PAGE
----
How Volkswagen’s Diesel Dirtbomb Makes TDI Owners Look Like Fools
Filth, fury and a priceless fidelity challenged.
Volkswagen fans are a notoriously loyal bunch, their ears attuned to any slight, ever ready to defend their eccentric family-hauler or extol a GTI versus some jock-snapping Camaro. Drop a diesel engine into a Volkswagen—particularly a Volkswagen station wagon—and you’ve hit the car-nerd nexus of fanboys and car journalists, the fantasy equivalent of Zooey Deschanel as your date at Comic Con.
Now, with Volkswagen halting all sales of new and used TDI diesel models, following EPA allegations that nearly a half-million VW diesels cheated their way through its emissions exams, the hearts at this nexus are plunging faster than VW’s stock shares.
For V-Dub, which had done more than any automaker to (seemingly) clean up diesels and make them respectable in American company, the fallout from the growing scandal seems incalculable. First Toyota’s unintended acceleration crisis, then General Motors’ fatal ignition-switch glitches. Now it’s VW’s turn to jog a too-familiar public gauntlet: a media piling-on, including from blow-dried dipshits on the morning chats who wouldn’t know urea from a Kia. This will be followed by penitent executives flogged in the Senate, potentially billions in fines and perhaps even a fatal blow to Martin Winterkorn, the Volkwagen Group’s already-vulnerable CEO.
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But to lifelong VW lovers, the news (“Diesel weasels,” if the New York Post could use a screaming headline) comes as a gut punch. It’s like discovering that your childhood sports idol was a steroid-shooting liar all along. Only in this case, VW seems to have screwed up by not juicing—that is, by trumpeting their four-cylinder turbodiesel as clean enough to not require a secondary tank of urea fluid to scrub the sooty exhaust stream. As we’ve now learned, the company illegally coded a “defeat device,” a software Trojan Horse to evade detection of off-the-charts pollution levels its cars were actually emitting. Ausgezeichnet, indeed.
Like Lance Armstrong’s acolytes, VW fans are being forced to face the truth, to defend the indefensible.
To this former owner of GTIs, a Corrado and a Passat, the news is hurtful enough. More personally, I’ve talked three people into the driver’s seats of VW diesels of late, including my good friend Emmitt George and his wife, Margaret. They were minutes from buying a Subaru Forester when I urged them to test a Jetta TDI wagon. They called me excitedly from the dealership, and bought it on the spot. Emmitt’s brother-in-law then picked up a Passat TDI. I just got off the phone with Emmitt, a New York actor who, in a familiar VW rite, still loves his car despite having his loyalty sorely tested.
“It’s been great,” he said. “I get 48 mpg on the highway. I fill up for $30 and drive for four weeks. Diesel in New Jersey is cheaper than regular right now. It’s crazy.”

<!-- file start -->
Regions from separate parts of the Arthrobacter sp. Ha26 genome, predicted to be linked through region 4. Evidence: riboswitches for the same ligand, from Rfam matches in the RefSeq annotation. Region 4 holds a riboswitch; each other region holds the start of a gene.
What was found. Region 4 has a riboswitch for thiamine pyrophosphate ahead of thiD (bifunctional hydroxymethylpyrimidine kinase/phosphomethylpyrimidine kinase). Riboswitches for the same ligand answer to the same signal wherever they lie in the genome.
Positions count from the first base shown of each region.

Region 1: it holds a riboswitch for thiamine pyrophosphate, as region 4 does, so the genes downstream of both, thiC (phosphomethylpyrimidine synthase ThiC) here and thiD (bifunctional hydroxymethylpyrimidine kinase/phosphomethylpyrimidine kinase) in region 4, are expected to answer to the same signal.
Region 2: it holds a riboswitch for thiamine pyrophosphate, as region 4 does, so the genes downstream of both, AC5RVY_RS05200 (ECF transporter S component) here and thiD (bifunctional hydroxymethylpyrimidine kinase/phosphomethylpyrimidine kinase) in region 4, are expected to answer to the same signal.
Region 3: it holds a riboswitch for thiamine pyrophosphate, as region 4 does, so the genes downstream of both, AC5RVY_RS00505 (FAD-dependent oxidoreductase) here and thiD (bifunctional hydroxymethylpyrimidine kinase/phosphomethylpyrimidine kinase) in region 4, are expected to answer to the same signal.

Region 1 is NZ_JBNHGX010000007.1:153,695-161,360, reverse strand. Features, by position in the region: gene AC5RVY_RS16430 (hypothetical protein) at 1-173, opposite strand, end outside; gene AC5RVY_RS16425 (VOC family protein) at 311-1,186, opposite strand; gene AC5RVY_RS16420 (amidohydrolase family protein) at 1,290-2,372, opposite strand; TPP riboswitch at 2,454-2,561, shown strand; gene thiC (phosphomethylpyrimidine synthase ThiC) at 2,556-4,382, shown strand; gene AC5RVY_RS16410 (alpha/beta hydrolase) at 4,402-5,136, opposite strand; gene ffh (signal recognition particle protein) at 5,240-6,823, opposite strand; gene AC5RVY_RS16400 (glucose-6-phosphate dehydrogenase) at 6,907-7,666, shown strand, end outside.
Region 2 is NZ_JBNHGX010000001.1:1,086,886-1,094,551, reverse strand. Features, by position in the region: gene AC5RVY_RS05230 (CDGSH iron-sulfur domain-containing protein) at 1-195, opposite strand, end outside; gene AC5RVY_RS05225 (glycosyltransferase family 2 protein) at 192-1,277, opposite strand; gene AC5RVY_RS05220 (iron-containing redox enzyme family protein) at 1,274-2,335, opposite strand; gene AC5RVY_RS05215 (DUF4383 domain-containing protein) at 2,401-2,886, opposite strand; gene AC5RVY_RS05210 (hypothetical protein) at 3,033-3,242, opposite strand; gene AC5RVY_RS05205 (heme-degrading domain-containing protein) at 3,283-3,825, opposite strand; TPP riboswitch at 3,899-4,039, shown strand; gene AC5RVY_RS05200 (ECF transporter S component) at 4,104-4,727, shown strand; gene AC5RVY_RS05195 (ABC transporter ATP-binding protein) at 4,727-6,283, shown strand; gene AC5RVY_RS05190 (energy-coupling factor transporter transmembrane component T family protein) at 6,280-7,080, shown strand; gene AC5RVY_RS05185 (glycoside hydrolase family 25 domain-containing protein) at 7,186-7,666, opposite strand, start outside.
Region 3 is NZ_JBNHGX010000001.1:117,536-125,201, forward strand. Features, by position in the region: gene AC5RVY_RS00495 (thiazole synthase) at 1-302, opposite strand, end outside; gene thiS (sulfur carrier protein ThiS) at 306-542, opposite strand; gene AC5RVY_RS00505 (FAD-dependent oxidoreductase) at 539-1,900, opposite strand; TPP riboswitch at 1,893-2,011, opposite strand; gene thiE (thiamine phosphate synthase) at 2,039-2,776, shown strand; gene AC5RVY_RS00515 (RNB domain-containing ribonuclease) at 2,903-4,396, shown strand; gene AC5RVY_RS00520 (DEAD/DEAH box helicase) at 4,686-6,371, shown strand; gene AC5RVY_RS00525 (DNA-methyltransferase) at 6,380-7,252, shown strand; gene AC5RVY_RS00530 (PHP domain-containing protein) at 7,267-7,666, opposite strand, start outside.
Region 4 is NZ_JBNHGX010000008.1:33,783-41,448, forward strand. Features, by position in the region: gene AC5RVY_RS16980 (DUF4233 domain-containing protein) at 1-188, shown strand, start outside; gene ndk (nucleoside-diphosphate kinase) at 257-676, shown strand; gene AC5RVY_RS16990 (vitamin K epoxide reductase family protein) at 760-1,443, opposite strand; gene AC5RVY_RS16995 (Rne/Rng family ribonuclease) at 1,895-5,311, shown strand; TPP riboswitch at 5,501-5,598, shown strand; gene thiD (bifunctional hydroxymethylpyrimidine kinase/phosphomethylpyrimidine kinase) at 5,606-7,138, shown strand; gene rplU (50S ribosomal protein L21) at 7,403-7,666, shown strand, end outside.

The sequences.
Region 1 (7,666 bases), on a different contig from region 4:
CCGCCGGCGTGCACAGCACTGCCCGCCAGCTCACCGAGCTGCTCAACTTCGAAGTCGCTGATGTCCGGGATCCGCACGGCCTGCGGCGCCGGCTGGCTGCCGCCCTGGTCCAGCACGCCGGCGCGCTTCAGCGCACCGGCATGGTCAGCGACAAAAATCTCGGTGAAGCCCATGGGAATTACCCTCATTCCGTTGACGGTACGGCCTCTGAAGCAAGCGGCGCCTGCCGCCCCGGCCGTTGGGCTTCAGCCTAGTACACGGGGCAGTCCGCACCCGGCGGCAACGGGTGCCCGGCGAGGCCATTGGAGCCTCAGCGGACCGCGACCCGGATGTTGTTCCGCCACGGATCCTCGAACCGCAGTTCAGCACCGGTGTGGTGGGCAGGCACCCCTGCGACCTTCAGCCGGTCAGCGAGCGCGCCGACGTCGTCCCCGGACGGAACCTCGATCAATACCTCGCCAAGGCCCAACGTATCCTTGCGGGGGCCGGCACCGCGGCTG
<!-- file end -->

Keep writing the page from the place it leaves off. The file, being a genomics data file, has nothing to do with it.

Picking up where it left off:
But oh, does Emmitt have questions, the very ones that must be crashing every VW server from here to Wolfsburg. I quote:
• What if my car won’t pass an emissions test, am I totally screwed?
• Are they going to have to give me a regular gasoline car?
• What are they going to do with all the cars on the lots?
(And, most painfully to an auto journalist who had long since perfected his pitch on the wonders of diesel technology...)
• So it’s not clean diesel, and that was all a marketing lie?
Car writers obsess over dashboard fitment and leather stitching patterns. It’s the messier part we tend to forget: real people buying real cars, making real payments, wondering if they made the right decision. Or the wrong one.
For VW, let the speculation on Who-Knew-What-When begin, though it ultimately won’t matter whether grunt-level engineers were simply covering their asses, or whether a smoking gun traces a bullet to the boardroom. Top executives will be judged as complicit and implicated, or oblivious and incompetent. Either way, the company will pay the price.
Defensive VW fans will surely note that, unlike with GM’s woebegone Cobalts and Saturns, no one is known to have died as a result of VW’s dirty dealing. And though Emmitt’s car, and roughly 481,999 others like it, may be spewing 40 times the legal levels of pollutants, a half-million TDIs among 256 million vehicles on American roads have a negligible effect on the environment.
But forget any green-washing excuses. Like Lance Armstrong’s acolytes, VW fans are being forced to face the truth, to defend the indefensible. For months if not years, we’ll wearily answer familiar-yet-fair questions from people who assume that Volkswagens can’t be trusted, or that “clean diesel” is a sham and a dead end—a corporate euphemism on par with “clean coal.”
It all feels like a betrayal. Caught red-handed, and for what? For cheating on a test. It’s the kind of dumb-jock move that will make car nerds wonder what kind of team they’ve been rooting for.